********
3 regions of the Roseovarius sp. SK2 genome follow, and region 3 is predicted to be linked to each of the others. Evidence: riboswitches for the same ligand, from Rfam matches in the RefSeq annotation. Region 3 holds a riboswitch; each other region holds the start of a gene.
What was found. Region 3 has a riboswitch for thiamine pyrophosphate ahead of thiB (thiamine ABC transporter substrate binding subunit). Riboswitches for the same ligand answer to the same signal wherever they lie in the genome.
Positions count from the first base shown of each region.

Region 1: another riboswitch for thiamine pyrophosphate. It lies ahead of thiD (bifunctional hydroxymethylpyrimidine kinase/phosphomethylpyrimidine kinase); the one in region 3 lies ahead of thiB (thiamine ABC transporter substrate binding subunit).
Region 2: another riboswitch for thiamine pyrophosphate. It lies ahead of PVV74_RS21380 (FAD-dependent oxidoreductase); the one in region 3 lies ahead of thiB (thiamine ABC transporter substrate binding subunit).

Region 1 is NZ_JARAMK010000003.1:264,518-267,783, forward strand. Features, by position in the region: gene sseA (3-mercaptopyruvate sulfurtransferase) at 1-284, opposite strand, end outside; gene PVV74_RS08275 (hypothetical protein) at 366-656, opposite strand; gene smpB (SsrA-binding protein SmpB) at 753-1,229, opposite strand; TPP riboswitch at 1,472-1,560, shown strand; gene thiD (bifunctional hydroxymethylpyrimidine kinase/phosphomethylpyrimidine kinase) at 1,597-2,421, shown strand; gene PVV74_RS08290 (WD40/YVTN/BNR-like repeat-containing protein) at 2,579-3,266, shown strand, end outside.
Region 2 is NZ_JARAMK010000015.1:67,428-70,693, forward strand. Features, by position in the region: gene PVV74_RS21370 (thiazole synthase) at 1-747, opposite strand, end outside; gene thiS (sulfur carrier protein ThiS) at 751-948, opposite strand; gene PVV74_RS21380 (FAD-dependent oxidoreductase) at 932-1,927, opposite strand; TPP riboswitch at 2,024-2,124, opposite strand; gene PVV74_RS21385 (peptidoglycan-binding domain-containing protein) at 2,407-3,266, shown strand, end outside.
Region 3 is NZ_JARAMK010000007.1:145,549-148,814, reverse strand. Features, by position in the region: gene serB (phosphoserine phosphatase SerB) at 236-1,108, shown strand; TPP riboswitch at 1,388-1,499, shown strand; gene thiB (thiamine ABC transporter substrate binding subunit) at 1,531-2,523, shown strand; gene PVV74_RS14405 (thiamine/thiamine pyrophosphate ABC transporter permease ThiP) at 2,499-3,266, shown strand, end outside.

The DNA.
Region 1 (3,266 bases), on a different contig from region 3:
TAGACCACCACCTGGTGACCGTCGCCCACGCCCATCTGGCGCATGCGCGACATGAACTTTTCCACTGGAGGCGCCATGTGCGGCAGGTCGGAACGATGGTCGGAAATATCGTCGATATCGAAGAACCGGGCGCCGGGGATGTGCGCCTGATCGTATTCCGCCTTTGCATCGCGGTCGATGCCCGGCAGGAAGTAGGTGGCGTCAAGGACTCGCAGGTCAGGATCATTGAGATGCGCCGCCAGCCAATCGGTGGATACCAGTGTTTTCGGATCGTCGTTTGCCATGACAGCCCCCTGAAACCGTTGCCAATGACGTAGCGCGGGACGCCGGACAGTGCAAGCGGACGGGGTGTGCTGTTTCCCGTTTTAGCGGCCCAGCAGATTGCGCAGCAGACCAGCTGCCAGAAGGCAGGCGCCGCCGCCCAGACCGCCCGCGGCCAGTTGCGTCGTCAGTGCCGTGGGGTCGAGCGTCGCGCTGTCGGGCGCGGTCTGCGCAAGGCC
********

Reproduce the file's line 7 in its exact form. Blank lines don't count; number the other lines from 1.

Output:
Region 2 is NZ_JARAMK010000015.1:67,428-70,693, forward strand. Features, by position in the region: gene PVV74_RS21370 (thiazole synthase) at 1-747, opposite strand, end outside; gene thiS (sulfur carrier protein ThiS) at 751-948, opposite strand; gene PVV74_RS21380 (FAD-dependent oxidoreductase) at 932-1,927, opposite strand; TPP riboswitch at 2,024-2,124, opposite strand; gene PVV74_RS21385 (peptidoglycan-binding domain-containing protein) at 2,407-3,266, shown strand, end outside.